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Medieval Historical Writing
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Book description

History writing in the Middle Ages did not belong to any particular genre, language or class of texts. Its remit was wide, embracing the events of antiquity; the deeds of saints, rulers and abbots; archival practices; and contemporary reportage. This volume addresses the challenges presented by medieval historiography by using the diverse methodologies of medieval studies: legal and literary history, art history, religious studies, codicology, the history of the emotions, gender studies and critical race theory. Spanning one thousand years of historiography in England, Wales, Ireland and Scotland, the essays map historical thinking across literary genres and expose the rich veins of national mythmaking tapped into by medieval writers. Additionally, they attend to the ways in which medieval histories crossed linguistic and geographical borders. Together, they trace multiple temporalities and productive anachronisms that fuelled some of the most innovative medieval writing.

Reviews

‘The collection as a whole works to resist the potentially dangerous oversimplification of histories and historiography by highlighting their ongoing shaping as transmitted and interpreted texts.’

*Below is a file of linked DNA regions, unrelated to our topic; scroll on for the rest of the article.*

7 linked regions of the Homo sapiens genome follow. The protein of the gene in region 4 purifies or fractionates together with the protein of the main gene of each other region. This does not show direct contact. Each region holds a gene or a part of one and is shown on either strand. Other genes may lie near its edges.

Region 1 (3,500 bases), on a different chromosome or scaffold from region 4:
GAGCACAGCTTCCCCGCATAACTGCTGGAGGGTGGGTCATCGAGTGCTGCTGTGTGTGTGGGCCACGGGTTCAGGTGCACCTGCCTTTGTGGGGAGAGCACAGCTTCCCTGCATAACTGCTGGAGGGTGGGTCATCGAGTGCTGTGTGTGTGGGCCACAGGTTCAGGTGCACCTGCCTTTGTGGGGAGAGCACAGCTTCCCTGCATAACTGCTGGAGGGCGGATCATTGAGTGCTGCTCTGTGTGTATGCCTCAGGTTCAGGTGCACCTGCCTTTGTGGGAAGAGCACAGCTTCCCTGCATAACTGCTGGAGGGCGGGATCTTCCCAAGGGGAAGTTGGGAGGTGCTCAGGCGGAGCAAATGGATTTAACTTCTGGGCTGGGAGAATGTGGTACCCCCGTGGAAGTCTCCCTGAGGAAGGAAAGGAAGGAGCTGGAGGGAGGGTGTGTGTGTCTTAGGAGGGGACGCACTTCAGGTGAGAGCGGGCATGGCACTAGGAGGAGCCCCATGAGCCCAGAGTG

D. W. Hayes Source: Choice

‘… this very fine book is a radical departure from Gransden’s earlier work and one that deserves to sit alongside it as a very different but equally important contribution to the study of medieval historiography.’

Helen Fulton Source: Studies in the Age of Chaucer

‘The essays presented here are a useful introduction to medieval historical writing for any student, and they provide access points for a number of areas for further research.’

Claire Macht Source: Journal of British Studies

‘The expert editors of this rich, cohesive collection have worked hard to organize the twenty-seven essays gathered here so that each chapter contributes to an ongoing discussion and to the larger whole … [a] serious, keenly engineered, and informative model of research and humanist scholarship. It is accessible, clearly purposed, and trenchantly researched.’

Michael Calabrese Source: Modern Philology

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